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DLCL ATS round-up, spring 2019

My first academic year at Stanford has come to a close, ushering in a summer that promises to be surprisingly busy, despite the relatively empty hallways and offices around campus. Working in central IT, I’d forgotten what it’s like to be so directly impacted by the rhythms of the school year, and the way everyone heads overseas as soon as finals wrap up.

Summer is already underway, with CESTA’s undergraduate interns starting yesterday, and deadlines drawing near for finishing things in time for the international DH conference. But before I get too far into things this summer, here’s what I’ve been up to over the course of the spring.

Brandes in translation: multilingual corpora at the Digital Brandes Hackathon

What do you do when you're invited to a hackathon around a text in a language you can't read? In keeping with my tendency to navigate difficulty by means of additional complications, I added more languages!

Prof. Tim Tangherlini (UCLA) organized the Digital Brandes hackathon at the UC Berkeley Scandinavian department on April 25-26, which brought together the Danish team of Brandes and Danish computational linguistics experts behind an upcoming digital edition of Georg Brandes's groundbreaking work on 19th century literature. While not all the technical folks (which included my CIDR developer colleague Peter Broadwell, Dave Shepherd from UCLA, and Peter Leonard—virtually— from Yale) could read Danish, I was at a double disadvantage by having a background in Slavic (not Scandinavian) linguistics (not literature). The first thing I had to learn was who Georg Brandes was. The second thing  I had to learn was what romanticism was, and what followed it, and I'm grateful to Peter Broadwell for his Cliff Notes version thereof.

Translating Language, Culture, & Form at "Workshop on Digital Humanities to Preserve Knowledge and Cultural Heritage"

On April 15th, CESTA hosted the Workshop on Digital Humanities to Preserve Knowledge and Cultural Heritage, bringing together scholars working with a wide range of materials and methods. The workshop was convened by the Rosetta Project (ResOurces for Endangered languages Through TranslAted texts), a collaboration between Stanford English professor and Director of American Studies Shelley Fisher Fishkin, and colleagues from the Université de Lille  Ronald Jenn (Professor of Translation Studies and Digital Humanities) and Amel Fraisse (Associate Professor of Information and Computer Science, Digital Humanities and Language Processing), along with Zheng Zhang (PhD student in Natural Language Processing at Université Paris-Saclay). The project builds on the work of an earlier “Global Huck” project (which aimed to collect and examine all the translations of “Huckleberry Finn”) by using that collection as a large parallel corpus for developing NLP resources.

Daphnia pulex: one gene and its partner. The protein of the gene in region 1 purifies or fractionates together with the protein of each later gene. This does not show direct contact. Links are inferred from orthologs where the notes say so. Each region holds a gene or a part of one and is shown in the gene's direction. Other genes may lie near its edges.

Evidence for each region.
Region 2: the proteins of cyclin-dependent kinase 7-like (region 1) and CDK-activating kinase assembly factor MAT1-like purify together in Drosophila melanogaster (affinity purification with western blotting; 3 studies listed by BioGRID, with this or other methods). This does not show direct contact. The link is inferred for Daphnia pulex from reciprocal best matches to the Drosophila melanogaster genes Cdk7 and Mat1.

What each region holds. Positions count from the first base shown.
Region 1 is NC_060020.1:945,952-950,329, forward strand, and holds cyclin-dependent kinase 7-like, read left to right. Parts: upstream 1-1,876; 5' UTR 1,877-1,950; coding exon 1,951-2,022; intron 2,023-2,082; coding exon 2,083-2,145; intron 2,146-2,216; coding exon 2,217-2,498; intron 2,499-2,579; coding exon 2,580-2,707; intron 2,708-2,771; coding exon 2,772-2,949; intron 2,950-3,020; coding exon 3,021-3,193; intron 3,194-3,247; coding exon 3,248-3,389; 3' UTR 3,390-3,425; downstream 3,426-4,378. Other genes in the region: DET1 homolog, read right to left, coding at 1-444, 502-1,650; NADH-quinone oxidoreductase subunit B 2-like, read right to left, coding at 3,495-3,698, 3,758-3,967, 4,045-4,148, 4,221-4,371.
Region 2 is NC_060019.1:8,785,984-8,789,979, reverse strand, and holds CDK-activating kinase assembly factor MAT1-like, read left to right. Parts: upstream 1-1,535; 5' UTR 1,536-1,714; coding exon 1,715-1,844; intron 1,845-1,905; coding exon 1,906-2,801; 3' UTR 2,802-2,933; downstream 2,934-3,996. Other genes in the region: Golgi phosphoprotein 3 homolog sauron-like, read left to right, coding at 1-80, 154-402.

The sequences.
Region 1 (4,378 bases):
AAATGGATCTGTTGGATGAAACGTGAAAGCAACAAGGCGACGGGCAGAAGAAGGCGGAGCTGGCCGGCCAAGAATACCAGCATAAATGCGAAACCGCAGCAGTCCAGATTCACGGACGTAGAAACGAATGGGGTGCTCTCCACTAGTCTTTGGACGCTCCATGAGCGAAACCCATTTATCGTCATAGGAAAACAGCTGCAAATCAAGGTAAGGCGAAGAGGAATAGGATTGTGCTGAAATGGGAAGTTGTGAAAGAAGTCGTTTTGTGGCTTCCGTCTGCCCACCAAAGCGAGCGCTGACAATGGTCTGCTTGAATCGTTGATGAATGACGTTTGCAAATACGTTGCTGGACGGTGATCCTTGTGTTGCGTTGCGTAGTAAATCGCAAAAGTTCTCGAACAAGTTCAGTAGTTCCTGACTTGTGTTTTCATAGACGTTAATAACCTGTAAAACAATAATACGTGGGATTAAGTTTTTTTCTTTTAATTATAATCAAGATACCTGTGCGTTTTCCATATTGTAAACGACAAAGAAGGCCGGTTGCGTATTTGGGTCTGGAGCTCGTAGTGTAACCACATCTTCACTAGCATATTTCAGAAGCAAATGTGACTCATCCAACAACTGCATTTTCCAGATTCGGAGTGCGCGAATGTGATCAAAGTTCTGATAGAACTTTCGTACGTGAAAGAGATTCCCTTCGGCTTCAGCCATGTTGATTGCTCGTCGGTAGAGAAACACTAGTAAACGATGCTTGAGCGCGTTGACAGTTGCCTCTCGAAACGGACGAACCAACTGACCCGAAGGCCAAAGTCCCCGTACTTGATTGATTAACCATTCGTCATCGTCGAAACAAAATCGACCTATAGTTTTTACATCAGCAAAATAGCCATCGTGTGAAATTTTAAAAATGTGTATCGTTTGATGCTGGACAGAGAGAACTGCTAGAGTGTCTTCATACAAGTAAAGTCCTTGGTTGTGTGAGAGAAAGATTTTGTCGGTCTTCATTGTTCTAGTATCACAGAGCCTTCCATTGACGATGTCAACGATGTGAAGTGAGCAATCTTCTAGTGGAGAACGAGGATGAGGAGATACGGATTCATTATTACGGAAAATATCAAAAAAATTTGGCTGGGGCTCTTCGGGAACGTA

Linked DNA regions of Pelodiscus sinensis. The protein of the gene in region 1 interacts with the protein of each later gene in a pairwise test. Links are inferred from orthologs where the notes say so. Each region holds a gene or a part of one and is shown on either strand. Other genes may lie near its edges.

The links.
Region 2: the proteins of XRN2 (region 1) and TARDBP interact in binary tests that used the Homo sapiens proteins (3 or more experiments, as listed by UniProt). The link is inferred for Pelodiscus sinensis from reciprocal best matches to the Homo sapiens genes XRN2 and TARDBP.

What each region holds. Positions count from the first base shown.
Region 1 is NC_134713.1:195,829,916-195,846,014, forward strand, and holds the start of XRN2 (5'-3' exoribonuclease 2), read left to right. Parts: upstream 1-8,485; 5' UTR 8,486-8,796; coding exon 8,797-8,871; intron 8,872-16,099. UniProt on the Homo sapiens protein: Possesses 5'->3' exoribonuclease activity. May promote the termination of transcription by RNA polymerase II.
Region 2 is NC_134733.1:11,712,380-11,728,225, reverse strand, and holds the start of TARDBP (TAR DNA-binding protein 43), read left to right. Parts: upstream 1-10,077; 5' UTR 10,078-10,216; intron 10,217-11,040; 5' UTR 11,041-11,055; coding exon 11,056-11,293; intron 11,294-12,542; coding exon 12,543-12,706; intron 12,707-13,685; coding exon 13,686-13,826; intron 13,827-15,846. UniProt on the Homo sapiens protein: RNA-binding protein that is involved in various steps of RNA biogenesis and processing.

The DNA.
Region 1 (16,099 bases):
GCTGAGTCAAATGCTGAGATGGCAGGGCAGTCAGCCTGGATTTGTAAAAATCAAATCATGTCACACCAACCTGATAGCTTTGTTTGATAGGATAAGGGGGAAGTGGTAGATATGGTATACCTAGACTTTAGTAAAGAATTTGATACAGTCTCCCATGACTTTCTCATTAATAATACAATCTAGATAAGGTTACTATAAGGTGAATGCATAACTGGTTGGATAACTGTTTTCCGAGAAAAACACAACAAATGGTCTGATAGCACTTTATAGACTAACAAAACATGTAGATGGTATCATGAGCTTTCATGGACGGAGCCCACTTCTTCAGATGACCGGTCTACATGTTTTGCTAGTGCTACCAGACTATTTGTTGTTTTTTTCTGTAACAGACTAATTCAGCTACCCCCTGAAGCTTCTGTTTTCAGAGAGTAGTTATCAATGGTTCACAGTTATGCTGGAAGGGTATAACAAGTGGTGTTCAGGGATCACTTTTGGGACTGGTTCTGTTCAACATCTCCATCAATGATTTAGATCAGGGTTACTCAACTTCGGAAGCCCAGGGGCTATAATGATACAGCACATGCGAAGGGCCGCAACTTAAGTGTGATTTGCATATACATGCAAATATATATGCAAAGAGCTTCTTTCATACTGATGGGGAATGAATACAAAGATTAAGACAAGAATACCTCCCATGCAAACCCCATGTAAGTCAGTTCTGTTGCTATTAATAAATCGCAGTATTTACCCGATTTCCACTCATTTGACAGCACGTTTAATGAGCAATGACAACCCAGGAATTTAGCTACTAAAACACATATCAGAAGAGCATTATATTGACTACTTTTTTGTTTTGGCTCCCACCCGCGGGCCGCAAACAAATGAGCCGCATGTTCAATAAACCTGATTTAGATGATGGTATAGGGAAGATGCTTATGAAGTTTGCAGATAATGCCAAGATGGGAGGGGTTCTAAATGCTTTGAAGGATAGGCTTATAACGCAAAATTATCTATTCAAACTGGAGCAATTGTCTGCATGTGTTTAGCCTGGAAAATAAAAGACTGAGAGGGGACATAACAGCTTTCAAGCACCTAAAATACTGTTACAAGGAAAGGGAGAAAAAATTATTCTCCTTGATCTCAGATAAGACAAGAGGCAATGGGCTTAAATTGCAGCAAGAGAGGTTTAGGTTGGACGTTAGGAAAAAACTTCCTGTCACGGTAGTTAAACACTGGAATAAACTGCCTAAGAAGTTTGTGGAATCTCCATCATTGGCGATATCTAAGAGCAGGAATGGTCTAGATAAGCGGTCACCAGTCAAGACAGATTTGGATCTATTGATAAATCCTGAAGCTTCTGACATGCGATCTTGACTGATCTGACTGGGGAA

DLCL ATS round-up, winter 2019

Winter quarter 2019 was almost entirely devoured by the time demands of developing and running “Digital Humanities Across Borders”, my non-English textual DH course. I was grateful to be granted the space to do this; fortunately, none of the projects I’ve been supporting had any deadlines at the beginning of the year, and everyone has been very gracious and understanding about delays on my end on account of class prep.

There were two aspects of the class that made time-consuming, "just-in-time" class prep an inevitability: first, I initially packed everything I could imagine doing into the draft syllabus, and asked the students to fill out a survey to help prioritize the topics. Not all of my favorites made the cut (I regret not making them spend more time working through technical documentation), but I wasn’t unhappy with the results overall. Thematic research collections (AKA Drupal/WordPress/Omeka sites) were cut from the revised syllabus, as was TEI. The convenient elimination of those two topics leaves me with some suspicions that my attempt to present all the topics impartially before sending out the survey was not entirely successful. Not knowing what we’d actually cover in the class before it was underway meant I couldn’t easily work ahead with my class prep before the quarter started. Now that I’ve run the course once, I have materials to draw from next time, even if there’s incomplete topical overlap.

ATS Unpacked: Why I love my job and you might, too

“Academic Technology Specialist” is one of the most generic titles I’ve ever held — it’s hard to guess whether the position answers LMS help tickets, digitizes media, updates webpages, runs workshops, or any of a hundred other things that fall broadly under “academic technology”. It’s easy for such a position to escape attention — especially from people who aren’t actively looking for jobs (as I wasn’t a year ago). After nearly six months in this role, I’d like to unpack what being an “ATS” has meant for me, and why the currently-listed History ATS position might be worth considering even if you’re not otherwise looking for a new job.

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